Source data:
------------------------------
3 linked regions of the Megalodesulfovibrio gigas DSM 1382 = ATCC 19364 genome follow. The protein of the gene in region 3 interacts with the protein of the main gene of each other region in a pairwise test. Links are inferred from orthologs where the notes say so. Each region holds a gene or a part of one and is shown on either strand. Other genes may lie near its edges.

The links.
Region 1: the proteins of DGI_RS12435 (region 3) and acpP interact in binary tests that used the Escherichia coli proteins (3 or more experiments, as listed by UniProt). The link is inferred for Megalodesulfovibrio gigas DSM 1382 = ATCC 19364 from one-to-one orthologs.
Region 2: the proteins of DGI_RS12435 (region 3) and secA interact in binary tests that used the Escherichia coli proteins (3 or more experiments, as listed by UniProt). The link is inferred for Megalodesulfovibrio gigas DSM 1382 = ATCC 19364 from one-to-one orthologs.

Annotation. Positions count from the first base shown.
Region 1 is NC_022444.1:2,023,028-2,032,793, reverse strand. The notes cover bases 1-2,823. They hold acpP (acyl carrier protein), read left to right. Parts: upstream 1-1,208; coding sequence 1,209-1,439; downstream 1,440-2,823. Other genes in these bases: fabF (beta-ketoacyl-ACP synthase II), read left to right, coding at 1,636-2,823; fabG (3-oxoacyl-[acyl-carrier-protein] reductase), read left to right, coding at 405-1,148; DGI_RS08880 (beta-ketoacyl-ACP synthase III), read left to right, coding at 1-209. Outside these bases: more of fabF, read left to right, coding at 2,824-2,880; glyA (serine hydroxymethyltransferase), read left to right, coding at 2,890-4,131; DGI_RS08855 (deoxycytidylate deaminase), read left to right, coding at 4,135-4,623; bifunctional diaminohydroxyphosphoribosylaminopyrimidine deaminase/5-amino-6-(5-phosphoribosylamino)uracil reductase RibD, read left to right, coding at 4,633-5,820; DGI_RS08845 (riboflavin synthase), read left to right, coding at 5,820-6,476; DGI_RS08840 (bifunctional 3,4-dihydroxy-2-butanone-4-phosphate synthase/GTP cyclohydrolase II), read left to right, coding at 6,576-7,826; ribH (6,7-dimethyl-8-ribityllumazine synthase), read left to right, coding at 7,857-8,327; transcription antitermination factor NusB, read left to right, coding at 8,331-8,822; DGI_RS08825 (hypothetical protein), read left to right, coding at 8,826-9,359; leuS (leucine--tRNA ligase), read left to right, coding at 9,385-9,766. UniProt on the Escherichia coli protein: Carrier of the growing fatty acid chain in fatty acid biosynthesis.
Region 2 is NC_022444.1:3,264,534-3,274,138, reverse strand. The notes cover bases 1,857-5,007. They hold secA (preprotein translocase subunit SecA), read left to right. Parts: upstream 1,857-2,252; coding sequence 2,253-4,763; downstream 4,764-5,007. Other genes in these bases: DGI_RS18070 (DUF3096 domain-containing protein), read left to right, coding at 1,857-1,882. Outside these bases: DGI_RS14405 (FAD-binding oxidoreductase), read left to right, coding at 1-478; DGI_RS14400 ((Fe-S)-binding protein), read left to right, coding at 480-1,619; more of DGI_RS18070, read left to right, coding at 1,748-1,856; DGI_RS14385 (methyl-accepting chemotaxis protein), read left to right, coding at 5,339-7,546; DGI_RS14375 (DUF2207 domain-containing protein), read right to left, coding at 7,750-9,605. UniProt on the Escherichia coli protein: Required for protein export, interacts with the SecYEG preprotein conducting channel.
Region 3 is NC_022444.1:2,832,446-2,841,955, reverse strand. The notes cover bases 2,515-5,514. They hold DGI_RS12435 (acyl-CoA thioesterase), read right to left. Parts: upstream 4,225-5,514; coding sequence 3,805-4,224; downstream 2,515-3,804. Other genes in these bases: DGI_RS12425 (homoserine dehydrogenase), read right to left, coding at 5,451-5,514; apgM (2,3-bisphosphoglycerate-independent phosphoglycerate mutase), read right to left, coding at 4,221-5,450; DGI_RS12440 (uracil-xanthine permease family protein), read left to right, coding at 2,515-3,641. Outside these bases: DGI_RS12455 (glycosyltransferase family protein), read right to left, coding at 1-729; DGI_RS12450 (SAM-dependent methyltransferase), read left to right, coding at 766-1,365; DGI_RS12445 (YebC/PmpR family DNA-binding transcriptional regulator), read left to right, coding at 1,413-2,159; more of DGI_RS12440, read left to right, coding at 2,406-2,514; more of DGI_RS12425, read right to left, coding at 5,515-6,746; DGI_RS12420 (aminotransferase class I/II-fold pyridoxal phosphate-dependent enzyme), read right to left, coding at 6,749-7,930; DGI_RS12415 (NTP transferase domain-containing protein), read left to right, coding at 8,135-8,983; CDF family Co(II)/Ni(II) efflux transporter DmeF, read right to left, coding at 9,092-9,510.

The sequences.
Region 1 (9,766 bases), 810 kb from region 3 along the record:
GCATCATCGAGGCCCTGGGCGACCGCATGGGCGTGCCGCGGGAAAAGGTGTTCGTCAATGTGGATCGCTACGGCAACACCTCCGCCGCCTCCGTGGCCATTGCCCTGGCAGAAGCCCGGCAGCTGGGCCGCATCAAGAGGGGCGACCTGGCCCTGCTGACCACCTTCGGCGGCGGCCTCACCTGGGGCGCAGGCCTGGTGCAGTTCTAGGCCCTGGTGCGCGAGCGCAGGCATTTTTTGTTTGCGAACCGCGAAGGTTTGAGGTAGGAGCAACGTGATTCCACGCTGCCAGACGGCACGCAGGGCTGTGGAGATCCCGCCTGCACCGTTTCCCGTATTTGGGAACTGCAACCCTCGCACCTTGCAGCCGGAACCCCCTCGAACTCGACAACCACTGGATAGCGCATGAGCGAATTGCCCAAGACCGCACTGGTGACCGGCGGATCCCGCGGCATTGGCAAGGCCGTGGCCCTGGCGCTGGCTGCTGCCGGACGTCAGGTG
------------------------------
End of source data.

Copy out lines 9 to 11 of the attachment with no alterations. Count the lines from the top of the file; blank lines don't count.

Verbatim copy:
The sequences.
Region 1 (9,766 bases), 810 kb from region 3 along the record:
GCATCATCGAGGCCCTGGGCGACCGCATGGGCGTGCCGCGGGAAAAGGTGTTCGTCAATGTGGATCGCTACGGCAACACCTCCGCCGCCTCCGTGGCCATTGCCCTGGCAGAAGCCCGGCAGCTGGGCCGCATCAAGAGGGGCGACCTGGCCCTGCTGACCACCTTCGGCGGCGGCCTCACCTGGGGCGCAGGCCTGGTGCAGTTCTAGGCCCTGGTGCGCGAGCGCAGGCATTTTTTGTTTGCGAACCGCGAAGGTTTGAGGTAGGAGCAACGTGATTCCACGCTGCCAGACGGCACGCAGGGCTGTGGAGATCCCGCCTGCACCGTTTCCCGTATTTGGGAACTGCAACCCTCGCACCTTGCAGCCGGAACCCCCTCGAACTCGACAACCACTGGATAGCGCATGAGCGAATTGCCCAAGACCGCACTGGTGACCGGCGGATCCCGCGGCATTGGCAAGGCCGTGGCCCTGGCGCTGGCTGCTGCCGGACGTCAGGTG